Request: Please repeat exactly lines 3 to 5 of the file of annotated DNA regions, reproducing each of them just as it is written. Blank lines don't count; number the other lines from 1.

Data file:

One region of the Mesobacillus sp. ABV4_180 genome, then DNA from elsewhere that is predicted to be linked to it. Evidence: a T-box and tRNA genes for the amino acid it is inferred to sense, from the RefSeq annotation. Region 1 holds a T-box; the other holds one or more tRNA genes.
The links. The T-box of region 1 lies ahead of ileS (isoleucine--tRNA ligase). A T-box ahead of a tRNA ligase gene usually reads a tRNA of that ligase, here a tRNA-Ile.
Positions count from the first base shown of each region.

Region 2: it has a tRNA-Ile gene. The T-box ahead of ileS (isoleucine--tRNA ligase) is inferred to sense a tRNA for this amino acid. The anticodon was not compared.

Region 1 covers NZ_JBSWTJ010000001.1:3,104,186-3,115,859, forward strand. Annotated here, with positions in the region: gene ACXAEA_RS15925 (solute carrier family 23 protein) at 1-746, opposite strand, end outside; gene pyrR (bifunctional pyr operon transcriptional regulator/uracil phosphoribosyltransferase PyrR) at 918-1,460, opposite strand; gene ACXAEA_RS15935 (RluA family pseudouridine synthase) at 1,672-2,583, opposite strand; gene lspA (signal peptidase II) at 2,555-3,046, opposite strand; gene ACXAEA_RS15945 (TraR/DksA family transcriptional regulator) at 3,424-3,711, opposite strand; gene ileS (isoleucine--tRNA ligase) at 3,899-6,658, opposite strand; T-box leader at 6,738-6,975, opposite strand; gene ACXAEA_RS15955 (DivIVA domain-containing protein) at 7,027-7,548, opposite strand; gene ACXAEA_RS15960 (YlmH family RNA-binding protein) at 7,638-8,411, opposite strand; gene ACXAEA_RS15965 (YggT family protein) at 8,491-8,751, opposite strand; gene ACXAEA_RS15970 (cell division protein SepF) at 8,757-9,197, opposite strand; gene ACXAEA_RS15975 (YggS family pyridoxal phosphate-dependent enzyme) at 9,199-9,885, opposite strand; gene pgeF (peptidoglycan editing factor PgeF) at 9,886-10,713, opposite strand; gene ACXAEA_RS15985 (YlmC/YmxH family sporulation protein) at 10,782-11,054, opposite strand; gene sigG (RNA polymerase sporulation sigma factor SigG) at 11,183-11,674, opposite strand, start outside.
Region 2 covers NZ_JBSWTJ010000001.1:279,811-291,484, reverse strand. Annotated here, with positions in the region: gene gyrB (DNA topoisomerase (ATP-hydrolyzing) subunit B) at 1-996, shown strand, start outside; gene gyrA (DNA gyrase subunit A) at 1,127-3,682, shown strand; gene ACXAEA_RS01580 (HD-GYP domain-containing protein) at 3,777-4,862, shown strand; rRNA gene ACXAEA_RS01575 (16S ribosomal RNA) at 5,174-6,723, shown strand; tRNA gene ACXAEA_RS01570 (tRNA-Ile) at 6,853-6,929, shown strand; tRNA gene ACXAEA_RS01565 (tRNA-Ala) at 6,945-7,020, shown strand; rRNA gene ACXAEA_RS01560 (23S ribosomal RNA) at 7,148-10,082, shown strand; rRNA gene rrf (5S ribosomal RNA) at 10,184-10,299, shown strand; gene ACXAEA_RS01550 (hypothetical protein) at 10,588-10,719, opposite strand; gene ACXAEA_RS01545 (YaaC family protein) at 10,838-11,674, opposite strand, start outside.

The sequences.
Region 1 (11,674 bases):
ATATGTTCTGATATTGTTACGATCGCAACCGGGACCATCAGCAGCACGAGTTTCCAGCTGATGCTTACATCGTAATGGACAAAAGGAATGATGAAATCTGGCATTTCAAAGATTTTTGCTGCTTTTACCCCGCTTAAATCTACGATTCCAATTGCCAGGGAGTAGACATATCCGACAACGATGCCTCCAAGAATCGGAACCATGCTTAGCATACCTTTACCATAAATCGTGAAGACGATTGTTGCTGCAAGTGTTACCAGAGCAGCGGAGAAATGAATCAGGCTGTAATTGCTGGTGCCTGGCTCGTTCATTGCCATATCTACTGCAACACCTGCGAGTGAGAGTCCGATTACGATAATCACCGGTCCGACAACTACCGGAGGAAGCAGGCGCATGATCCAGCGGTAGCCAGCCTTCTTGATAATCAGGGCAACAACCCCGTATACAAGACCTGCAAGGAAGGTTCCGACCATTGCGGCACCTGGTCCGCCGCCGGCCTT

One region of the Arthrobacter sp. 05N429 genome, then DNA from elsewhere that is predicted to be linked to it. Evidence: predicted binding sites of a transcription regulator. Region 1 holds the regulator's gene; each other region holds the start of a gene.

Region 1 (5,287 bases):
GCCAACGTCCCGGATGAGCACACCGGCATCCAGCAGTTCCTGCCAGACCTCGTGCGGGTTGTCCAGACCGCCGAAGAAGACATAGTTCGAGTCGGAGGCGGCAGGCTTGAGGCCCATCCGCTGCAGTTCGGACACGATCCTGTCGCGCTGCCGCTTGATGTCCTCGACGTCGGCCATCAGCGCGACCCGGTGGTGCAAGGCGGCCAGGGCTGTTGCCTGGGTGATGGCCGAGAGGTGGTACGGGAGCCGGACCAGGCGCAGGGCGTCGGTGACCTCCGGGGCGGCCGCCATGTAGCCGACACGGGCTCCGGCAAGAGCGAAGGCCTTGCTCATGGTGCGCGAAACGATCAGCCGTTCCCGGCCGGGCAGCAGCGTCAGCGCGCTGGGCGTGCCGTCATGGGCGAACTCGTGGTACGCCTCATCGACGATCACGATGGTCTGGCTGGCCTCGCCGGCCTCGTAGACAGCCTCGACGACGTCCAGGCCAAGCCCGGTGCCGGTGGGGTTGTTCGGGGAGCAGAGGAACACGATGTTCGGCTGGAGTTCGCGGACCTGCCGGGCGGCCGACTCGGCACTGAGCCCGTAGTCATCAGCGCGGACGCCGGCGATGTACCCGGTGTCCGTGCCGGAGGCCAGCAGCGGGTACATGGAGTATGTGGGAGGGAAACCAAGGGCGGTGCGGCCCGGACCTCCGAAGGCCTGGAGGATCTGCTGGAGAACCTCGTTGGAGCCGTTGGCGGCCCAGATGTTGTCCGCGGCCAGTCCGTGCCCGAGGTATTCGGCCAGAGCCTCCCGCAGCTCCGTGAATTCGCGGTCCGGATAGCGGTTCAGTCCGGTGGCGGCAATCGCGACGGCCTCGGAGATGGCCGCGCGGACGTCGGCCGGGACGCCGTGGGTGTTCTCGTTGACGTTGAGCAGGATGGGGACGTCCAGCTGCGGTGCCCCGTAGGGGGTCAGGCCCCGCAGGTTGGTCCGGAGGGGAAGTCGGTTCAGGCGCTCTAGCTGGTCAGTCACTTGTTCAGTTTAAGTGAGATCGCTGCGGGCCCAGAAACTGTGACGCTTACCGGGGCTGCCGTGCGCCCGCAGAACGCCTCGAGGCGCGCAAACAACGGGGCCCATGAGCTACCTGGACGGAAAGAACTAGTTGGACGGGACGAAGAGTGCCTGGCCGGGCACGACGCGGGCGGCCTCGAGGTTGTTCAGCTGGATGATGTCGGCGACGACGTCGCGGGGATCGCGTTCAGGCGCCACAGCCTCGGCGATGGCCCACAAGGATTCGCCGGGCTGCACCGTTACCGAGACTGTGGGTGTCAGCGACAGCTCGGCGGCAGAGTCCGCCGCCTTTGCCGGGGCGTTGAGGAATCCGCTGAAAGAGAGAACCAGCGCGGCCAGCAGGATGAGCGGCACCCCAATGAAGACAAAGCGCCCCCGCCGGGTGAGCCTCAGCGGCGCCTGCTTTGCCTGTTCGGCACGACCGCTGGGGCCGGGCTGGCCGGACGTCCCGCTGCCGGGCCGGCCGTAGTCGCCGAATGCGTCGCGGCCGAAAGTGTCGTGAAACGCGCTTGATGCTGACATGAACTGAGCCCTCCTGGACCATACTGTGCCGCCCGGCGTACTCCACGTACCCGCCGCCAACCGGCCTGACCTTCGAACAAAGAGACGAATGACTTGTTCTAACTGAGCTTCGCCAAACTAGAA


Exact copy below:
Positions count from the first base shown of each region.

Region 2: it has a tRNA-Ile gene. The T-box ahead of ileS (isoleucine--tRNA ligase) is inferred to sense a tRNA for this amino acid. The anticodon was not compared.

Region 1 covers NZ_JBSWTJ010000001.1:3,104,186-3,115,859, forward strand. Annotated here, with positions in the region: gene ACXAEA_RS15925 (solute carrier family 23 protein) at 1-746, opposite strand, end outside; gene pyrR (bifunctional pyr operon transcriptional regulator/uracil phosphoribosyltransferase PyrR) at 918-1,460, opposite strand; gene ACXAEA_RS15935 (RluA family pseudouridine synthase) at 1,672-2,583, opposite strand; gene lspA (signal peptidase II) at 2,555-3,046, opposite strand; gene ACXAEA_RS15945 (TraR/DksA family transcriptional regulator) at 3,424-3,711, opposite strand; gene ileS (isoleucine--tRNA ligase) at 3,899-6,658, opposite strand; T-box leader at 6,738-6,975, opposite strand; gene ACXAEA_RS15955 (DivIVA domain-containing protein) at 7,027-7,548, opposite strand; gene ACXAEA_RS15960 (YlmH family RNA-binding protein) at 7,638-8,411, opposite strand; gene ACXAEA_RS15965 (YggT family protein) at 8,491-8,751, opposite strand; gene ACXAEA_RS15970 (cell division protein SepF) at 8,757-9,197, opposite strand; gene ACXAEA_RS15975 (YggS family pyridoxal phosphate-dependent enzyme) at 9,199-9,885, opposite strand; gene pgeF (peptidoglycan editing factor PgeF) at 9,886-10,713, opposite strand; gene ACXAEA_RS15985 (YlmC/YmxH family sporulation protein) at 10,782-11,054, opposite strand; gene sigG (RNA polymerase sporulation sigma factor SigG) at 11,183-11,674, opposite strand, start outside.